Proceedings kicked off with an orientation group ride. Starting en masse on the Firs Divide trails, the 'rock stars' with me in tow peeled off to climb a benched track for an hour and a half. It was all grunt and no finesse, even a bit of walking as we topped out in the dry air at over 7000 feet. Then a traverse around the tops to Chimney Rock, a quick photo shoot and bite to eat before returning to the valley floor. The lads were predictably hot riders and most of the time I struggled to stay in touch. They ride seriously fast down very tricky terrain. Our final descent was on Rattlesnake, an as yet unimproved trail. It was quite rough and tumble - more like what I'm used to at home - so I was more able to foot it with the pros. Respite for my pride but I was well thrashed as we arrived at Grayeagle Lodge - home base for the next couple of days.
Friday night was the big party. As the Margaritas flowed, I chatted with NZ born journalist, and now Santa Cruz marketing manager, Mike Ferrentino. He'd like to spend some time riding the new trails around Nelson. A curious twist had Scott Nicol, founder of Ibis bikes, on the same couch. The Ibis Mojo was developed during a three year restraint of trade on Scott's business partner after he sold his Santa Cruz shares to buy into Ibis. With more than a passing resemblance to Santa Cruz's Blur you'd expect a little niggle. But all was cosy on the couch. Scott was also keen to do some riding down our way. A late night ensued and it was a slow start the following morning, but with little loss of ride time given that the trails were literally on our doorstep.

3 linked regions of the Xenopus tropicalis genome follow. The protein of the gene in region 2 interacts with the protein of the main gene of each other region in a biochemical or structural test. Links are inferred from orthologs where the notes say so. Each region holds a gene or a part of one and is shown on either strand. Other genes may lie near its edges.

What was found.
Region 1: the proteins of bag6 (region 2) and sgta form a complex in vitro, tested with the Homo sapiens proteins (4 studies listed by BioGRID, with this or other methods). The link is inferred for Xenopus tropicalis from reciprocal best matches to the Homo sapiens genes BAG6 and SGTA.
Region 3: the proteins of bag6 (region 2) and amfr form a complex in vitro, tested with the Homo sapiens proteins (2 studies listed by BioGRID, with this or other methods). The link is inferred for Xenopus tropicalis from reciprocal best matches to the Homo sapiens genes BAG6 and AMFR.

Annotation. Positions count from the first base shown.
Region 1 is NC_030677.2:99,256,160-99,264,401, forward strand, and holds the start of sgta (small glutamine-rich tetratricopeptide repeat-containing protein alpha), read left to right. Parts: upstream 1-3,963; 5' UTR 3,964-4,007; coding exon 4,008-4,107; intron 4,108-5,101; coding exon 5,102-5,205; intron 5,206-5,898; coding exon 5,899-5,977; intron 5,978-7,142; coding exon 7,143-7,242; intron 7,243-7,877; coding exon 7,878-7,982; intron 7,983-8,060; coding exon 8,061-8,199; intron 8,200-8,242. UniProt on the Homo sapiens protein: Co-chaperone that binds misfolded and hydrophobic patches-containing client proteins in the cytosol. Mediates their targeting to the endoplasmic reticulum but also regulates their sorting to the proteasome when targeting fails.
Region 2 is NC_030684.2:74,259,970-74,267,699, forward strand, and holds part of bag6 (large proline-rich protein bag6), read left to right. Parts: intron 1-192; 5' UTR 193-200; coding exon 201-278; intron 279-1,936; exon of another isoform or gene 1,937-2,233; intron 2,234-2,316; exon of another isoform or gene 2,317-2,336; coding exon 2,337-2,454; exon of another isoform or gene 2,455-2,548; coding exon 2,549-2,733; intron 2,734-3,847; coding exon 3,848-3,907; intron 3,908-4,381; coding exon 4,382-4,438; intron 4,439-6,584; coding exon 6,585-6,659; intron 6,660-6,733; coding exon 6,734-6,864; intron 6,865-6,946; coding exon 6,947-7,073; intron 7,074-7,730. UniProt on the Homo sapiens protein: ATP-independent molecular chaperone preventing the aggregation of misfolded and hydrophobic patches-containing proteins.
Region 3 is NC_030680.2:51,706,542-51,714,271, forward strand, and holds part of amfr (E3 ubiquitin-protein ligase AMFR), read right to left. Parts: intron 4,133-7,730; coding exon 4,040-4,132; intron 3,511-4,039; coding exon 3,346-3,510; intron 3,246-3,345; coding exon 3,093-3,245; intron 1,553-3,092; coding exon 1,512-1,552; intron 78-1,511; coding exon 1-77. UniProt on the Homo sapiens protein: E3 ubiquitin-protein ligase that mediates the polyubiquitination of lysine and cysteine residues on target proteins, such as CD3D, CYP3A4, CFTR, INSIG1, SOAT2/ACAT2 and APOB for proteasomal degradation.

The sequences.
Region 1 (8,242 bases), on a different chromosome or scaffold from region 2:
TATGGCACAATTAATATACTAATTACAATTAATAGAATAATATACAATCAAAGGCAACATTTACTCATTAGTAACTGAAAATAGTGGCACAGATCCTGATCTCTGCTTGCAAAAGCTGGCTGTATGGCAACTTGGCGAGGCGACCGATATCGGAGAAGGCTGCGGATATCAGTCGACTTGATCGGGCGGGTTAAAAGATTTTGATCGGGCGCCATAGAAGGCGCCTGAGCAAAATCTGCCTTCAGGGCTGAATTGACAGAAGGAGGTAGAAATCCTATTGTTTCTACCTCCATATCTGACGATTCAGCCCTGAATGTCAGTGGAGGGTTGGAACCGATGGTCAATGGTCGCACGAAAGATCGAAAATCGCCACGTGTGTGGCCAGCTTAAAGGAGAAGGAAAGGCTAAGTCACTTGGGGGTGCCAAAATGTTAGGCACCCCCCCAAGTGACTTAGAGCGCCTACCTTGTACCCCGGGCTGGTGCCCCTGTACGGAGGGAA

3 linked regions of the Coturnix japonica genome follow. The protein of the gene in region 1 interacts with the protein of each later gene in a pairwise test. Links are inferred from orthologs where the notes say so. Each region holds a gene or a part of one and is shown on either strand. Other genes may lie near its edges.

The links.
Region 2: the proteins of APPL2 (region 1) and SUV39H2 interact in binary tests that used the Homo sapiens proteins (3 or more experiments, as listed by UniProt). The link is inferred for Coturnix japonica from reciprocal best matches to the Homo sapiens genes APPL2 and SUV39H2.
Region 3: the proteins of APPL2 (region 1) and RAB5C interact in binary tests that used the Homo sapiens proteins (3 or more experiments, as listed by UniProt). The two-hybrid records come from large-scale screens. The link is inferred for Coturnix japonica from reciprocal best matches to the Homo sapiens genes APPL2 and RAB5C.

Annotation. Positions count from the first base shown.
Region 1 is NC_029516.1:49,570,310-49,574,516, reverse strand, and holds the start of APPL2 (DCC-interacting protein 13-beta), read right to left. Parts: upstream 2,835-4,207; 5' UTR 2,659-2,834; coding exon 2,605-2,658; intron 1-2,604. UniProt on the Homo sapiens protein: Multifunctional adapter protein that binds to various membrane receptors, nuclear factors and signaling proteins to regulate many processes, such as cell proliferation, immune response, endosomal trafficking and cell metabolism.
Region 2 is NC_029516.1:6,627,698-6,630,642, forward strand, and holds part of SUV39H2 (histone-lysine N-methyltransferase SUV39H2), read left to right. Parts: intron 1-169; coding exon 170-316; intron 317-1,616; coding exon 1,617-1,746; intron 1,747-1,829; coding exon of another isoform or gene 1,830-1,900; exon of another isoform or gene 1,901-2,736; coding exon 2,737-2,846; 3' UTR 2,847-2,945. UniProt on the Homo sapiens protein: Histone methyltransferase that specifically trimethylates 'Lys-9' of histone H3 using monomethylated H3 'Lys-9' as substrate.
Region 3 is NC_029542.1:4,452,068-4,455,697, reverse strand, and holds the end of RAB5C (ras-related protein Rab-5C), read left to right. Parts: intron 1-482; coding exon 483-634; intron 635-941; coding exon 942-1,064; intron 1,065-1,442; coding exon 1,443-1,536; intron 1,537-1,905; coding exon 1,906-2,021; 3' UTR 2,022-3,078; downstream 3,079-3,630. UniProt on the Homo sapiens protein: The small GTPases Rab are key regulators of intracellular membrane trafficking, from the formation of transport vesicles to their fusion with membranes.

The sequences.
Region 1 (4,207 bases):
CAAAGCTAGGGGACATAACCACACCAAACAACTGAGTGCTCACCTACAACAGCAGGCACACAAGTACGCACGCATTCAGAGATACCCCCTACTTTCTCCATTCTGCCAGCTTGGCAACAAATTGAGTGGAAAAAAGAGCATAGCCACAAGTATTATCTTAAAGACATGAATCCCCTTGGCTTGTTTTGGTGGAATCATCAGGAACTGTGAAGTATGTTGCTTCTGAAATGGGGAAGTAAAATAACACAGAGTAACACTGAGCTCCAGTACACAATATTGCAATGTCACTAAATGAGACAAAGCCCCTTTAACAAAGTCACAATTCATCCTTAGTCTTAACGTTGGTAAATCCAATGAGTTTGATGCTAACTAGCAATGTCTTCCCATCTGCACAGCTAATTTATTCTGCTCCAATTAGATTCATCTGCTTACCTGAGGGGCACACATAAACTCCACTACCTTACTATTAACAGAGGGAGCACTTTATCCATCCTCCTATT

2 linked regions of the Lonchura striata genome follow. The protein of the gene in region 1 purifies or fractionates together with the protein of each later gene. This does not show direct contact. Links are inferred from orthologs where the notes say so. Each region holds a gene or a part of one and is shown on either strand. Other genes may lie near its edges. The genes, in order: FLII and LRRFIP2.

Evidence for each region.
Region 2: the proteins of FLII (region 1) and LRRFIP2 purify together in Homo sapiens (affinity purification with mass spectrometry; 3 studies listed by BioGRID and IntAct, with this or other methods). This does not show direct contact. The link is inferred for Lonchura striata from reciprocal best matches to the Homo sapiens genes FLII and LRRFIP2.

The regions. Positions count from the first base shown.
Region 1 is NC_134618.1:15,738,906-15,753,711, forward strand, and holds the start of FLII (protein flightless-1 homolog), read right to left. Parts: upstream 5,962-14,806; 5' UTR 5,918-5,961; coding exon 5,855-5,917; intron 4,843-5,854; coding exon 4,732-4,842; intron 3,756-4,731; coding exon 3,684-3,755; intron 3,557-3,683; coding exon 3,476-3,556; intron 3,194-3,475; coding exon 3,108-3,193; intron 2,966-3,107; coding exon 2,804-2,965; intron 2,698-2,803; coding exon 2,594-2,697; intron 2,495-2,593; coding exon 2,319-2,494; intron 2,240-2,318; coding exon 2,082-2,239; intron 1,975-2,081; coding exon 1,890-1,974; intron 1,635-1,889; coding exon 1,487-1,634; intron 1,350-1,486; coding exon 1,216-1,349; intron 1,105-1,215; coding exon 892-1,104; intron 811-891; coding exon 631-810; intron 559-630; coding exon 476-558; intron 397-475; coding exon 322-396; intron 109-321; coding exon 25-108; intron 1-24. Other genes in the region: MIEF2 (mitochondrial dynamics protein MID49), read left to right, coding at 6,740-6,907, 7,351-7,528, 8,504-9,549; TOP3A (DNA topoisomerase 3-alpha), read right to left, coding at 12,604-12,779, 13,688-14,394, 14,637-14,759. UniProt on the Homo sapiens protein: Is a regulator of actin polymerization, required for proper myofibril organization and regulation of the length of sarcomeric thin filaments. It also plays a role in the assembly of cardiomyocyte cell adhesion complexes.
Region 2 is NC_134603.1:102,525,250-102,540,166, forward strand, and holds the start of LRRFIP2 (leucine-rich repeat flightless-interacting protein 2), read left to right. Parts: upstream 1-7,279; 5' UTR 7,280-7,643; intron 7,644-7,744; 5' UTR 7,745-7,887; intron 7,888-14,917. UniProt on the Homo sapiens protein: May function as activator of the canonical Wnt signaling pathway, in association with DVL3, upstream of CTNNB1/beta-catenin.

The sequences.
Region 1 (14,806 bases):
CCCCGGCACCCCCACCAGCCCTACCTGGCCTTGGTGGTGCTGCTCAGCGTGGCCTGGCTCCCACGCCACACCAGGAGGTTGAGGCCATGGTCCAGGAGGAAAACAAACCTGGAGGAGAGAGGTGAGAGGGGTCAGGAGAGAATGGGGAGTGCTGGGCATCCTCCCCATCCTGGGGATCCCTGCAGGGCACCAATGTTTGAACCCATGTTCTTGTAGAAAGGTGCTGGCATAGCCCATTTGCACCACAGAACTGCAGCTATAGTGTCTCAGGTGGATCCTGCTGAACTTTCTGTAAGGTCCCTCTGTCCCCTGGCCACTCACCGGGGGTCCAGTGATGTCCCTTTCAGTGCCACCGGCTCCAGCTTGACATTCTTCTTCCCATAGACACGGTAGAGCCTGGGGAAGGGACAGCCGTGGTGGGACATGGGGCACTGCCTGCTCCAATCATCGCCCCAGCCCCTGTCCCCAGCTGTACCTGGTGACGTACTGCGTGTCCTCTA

Summit fever once again dominated, Mt Elwell our victim. Another couple of WTB pro-riders joined our group. The left-overs from the previous night's party took their hangovers on a less aggressive agenda while the 'Pros' (I exclude myself at this stage) got to earn their keep in front of the camera. The riding was spectacular with singletrack snaking through old-growth Redwoods. As we ascended I was able to appreciate the quality of work SBTS does, having converted the former fall-line track into a sustainable climb. A not quite so sustainable descent followed with an ample duff layer roosting off our tyres. The volume of leaf litter was phenomenal and the trails get a good rest over winter, so my conscience was clear.
Sunday was our last day and started with a delightful 40 minute singletrack downhill into the town of Grayeagle and its local diner. I scored an 'Only in America' moment as my riding mates all ordered variations of everything imaginable, except what was actually on the menu. Bottomless coffees were left cold on the table as we caught our final shuttle to the 'lakes', a flowing landscape of old moraine and gold tailings laced with loops for all abilities and fitness levels.
It was time to return my bike to Yuba Expeditions but we prolonged the weekend just a little longer by taking the long route via the Downieville Classic. The mostly downhill race takes the winner over 40 minutes. My guides all run at the front of the field come race day so there was little time for taking in the scenery. I stayed off the brakes and held on quite literally for my life. A quick dip in the Yuba River and a beer from the workshop keg finished me nicely. The bike had taken a hammering and I felt twinges of guilt as I dropped it and fled.
I was winging my way home the next day and happily slept through the in-flight entertainment. Excess baggage machismo was buoyed with a sparkling new Santa Cruz frame stashed in the hold. So much for fiscal self-restraint.